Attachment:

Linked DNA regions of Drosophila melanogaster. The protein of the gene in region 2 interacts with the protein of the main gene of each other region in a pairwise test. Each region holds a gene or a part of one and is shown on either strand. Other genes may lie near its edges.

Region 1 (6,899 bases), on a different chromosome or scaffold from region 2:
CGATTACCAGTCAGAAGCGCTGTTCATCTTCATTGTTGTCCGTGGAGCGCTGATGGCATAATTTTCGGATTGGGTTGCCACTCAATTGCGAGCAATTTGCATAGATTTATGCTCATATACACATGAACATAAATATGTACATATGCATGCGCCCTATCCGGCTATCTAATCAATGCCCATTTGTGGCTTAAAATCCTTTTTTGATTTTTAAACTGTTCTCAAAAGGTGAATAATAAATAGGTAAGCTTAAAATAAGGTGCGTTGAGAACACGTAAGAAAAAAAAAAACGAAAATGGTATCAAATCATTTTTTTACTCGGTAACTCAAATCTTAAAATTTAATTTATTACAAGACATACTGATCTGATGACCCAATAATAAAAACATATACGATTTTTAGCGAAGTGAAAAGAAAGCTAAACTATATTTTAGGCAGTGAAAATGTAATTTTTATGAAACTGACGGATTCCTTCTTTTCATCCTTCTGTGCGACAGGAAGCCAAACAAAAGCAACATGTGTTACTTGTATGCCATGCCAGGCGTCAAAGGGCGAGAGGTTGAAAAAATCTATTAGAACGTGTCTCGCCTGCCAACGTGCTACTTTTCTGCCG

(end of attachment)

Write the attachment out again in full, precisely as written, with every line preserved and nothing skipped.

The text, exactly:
Linked DNA regions of Drosophila melanogaster. The protein of the gene in region 2 interacts with the protein of the main gene of each other region in a pairwise test. Each region holds a gene or a part of one and is shown on either strand. Other genes may lie near its edges.

Region 1 (6,899 bases), on a different chromosome or scaffold from region 2:
CGATTACCAGTCAGAAGCGCTGTTCATCTTCATTGTTGTCCGTGGAGCGCTGATGGCATAATTTTCGGATTGGGTTGCCACTCAATTGCGAGCAATTTGCATAGATTTATGCTCATATACACATGAACATAAATATGTACATATGCATGCGCCCTATCCGGCTATCTAATCAATGCCCATTTGTGGCTTAAAATCCTTTTTTGATTTTTAAACTGTTCTCAAAAGGTGAATAATAAATAGGTAAGCTTAAAATAAGGTGCGTTGAGAACACGTAAGAAAAAAAAAAACGAAAATGGTATCAAATCATTTTTTTACTCGGTAACTCAAATCTTAAAATTTAATTTATTACAAGACATACTGATCTGATGACCCAATAATAAAAACATATACGATTTTTAGCGAAGTGAAAAGAAAGCTAAACTATATTTTAGGCAGTGAAAATGTAATTTTTATGAAACTGACGGATTCCTTCTTTTCATCCTTCTGTGCGACAGGAAGCCAAACAAAAGCAACATGTGTTACTTGTATGCCATGCCAGGCGTCAAAGGGCGAGAGGTTGAAAAAATCTATTAGAACGTGTCTCGCCTGCCAACGTGCTACTTTTCTGCCG